|Having discreetly disbanded at the dawn of the MTV era, the 1970s' most stubbornly faceless pop subversives returned after 19 years with their first new studio album, followed in short order by this stunning long-form video project. Part concert, part documentary, Steely Dan: Two Against Nature offers a savvy cross-section of both old and new material performed by the latest incarnation of the formidable stage bands that founders Walter Becker and Donald Fagen have assembled for the periodic tours unleashed since their early '90s concert reunion. True to form, they preside over immaculately arranged, flawlessly executed performances that confirm the Dan's state-of-the-art standards, then undercut that achievement with devilish audience sound bites and their own faux cable-access interviews, as if to debunk their artistry with a blast of anticelebrity.
For hardcore Dan fans (including this reviewer), Becker and Fagen long ago distanced themselves from rock culture, their music steeped more in '50s jazz and rhythm & blues, and their lyrics pitched to a darker, funnier world-view divorced from youth culture and self-congratulatory rock personae. Fagen, with his close-cropped hair, austere beard, tinted glasses, and prominent incisors resembles a pale, vampiric Ray Charles as he huddles over his keyboards and croons those dangerous lyrics. His partner's longer locks and steel-rimmed glasses reinforce the spectre of a postbop Franz Schubert who's traded clavichords for custom electric guitars--a studious image reinforced by his dry, articulate gibes in the interviews, if undercut by the twisted imagery and shadowy, second-person perspectives pervasive in the band's lyrics (like the music, written by both men, but conspicuously shaped by Becker).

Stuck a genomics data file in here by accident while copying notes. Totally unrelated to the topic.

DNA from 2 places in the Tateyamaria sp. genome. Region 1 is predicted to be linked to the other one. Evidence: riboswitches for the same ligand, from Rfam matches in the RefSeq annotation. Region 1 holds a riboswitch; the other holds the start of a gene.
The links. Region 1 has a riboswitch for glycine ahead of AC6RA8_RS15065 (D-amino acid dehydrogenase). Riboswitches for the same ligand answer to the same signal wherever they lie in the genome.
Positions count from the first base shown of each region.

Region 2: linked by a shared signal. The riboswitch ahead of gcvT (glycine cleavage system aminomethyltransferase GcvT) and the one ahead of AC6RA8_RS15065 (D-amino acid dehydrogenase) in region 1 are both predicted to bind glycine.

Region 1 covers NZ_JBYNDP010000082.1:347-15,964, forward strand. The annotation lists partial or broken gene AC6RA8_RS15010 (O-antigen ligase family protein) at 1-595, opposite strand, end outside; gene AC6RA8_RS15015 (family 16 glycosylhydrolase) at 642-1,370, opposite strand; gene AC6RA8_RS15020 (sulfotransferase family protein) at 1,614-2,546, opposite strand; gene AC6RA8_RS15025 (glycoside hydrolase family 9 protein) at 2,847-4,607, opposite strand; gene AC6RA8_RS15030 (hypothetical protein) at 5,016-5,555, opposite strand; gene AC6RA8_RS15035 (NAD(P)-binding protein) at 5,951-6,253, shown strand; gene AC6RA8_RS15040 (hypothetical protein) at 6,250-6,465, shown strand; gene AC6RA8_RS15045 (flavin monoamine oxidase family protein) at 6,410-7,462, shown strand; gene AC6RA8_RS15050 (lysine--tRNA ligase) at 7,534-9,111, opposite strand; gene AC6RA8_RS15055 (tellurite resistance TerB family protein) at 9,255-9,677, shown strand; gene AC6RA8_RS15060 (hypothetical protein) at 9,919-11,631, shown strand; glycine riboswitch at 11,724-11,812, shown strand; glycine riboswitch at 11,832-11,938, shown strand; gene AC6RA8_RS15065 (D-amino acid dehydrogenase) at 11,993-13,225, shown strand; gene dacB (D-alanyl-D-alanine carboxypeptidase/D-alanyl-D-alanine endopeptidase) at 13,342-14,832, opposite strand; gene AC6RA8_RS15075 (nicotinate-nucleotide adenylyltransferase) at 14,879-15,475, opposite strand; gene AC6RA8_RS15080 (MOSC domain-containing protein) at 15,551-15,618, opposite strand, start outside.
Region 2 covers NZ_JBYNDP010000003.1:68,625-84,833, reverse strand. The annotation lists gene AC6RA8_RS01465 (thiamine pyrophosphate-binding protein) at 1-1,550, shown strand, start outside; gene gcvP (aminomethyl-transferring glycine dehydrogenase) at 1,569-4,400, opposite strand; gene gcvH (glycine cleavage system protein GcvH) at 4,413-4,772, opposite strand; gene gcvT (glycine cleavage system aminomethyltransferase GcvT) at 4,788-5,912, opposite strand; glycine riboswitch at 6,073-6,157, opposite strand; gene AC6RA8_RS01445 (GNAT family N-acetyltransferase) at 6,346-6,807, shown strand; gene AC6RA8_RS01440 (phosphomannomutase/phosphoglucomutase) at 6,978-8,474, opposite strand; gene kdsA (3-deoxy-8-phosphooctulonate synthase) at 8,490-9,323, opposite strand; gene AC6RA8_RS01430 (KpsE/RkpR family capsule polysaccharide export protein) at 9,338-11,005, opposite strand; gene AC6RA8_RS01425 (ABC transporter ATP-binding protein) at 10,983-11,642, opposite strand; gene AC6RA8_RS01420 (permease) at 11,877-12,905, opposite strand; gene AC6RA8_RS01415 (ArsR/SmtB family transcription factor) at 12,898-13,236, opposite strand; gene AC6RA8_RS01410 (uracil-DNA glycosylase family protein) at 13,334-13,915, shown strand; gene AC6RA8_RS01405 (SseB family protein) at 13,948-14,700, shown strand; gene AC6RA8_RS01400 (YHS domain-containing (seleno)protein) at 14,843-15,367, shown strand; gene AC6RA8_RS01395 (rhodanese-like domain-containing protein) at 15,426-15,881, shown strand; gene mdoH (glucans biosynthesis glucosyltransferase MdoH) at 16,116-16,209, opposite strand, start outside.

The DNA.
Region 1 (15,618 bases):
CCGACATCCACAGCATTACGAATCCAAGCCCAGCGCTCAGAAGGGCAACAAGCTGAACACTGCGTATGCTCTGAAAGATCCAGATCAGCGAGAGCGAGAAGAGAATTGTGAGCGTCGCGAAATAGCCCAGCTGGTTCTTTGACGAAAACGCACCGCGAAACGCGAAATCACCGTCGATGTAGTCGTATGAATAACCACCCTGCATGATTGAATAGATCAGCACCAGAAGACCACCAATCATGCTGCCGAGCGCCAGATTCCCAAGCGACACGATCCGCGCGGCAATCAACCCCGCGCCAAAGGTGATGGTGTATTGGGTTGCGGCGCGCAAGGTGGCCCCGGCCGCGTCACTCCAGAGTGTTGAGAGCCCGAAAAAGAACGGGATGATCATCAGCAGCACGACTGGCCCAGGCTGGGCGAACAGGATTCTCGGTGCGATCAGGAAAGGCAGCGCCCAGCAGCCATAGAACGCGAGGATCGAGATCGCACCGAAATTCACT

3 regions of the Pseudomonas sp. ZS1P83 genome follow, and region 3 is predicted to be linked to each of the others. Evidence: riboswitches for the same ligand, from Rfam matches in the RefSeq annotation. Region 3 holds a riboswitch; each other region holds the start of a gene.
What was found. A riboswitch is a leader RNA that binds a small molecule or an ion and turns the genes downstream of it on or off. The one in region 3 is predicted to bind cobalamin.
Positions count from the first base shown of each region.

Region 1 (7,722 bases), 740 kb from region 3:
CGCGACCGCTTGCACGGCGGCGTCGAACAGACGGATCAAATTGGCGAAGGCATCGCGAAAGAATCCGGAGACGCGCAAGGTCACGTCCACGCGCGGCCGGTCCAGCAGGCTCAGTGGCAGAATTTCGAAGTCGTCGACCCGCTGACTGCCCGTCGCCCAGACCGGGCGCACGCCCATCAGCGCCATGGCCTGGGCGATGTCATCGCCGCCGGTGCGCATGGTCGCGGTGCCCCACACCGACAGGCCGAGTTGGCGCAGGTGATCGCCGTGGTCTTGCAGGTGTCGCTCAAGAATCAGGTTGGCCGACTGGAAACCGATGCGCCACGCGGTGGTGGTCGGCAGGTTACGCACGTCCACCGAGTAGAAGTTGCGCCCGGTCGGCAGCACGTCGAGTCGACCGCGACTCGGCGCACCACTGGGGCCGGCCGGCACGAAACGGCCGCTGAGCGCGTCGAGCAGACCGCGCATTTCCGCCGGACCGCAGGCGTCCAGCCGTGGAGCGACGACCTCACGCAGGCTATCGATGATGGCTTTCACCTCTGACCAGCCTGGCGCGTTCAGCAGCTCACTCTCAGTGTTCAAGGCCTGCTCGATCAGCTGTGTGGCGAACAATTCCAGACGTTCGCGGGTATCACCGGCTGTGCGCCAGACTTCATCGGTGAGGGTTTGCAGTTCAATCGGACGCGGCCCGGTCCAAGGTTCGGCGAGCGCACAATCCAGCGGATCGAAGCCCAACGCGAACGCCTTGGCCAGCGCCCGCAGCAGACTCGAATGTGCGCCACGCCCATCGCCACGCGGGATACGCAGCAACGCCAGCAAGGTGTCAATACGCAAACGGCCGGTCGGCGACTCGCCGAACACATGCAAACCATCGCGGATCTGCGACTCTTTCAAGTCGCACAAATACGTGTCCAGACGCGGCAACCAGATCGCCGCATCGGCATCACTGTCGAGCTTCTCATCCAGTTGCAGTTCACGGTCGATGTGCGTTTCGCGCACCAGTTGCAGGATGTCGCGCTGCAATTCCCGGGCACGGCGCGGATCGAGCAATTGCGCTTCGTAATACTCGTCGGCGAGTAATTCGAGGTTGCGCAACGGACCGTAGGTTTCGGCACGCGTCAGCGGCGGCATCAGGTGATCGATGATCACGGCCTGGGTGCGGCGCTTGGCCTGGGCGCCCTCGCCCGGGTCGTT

The material hews to the group's later albums recorded after they downsized the band into a de facto studio laboratory and dialed up the jazz accents, with understandable showcases for the sneaky new songs on the Two Against Nature album: sleek, seductive songs about incest, midlife crises, pyromania, designer drugs, and other fun stuff. Sonically, the performances are as meticulously recorded and mixed as the duo's albums, with the performance footage beautifully shot and edited. We'd knock director Earle Sebastian for a few too many tilted camera angles, but then we might have to wait another 19 years for the next one. --Sam Sutherland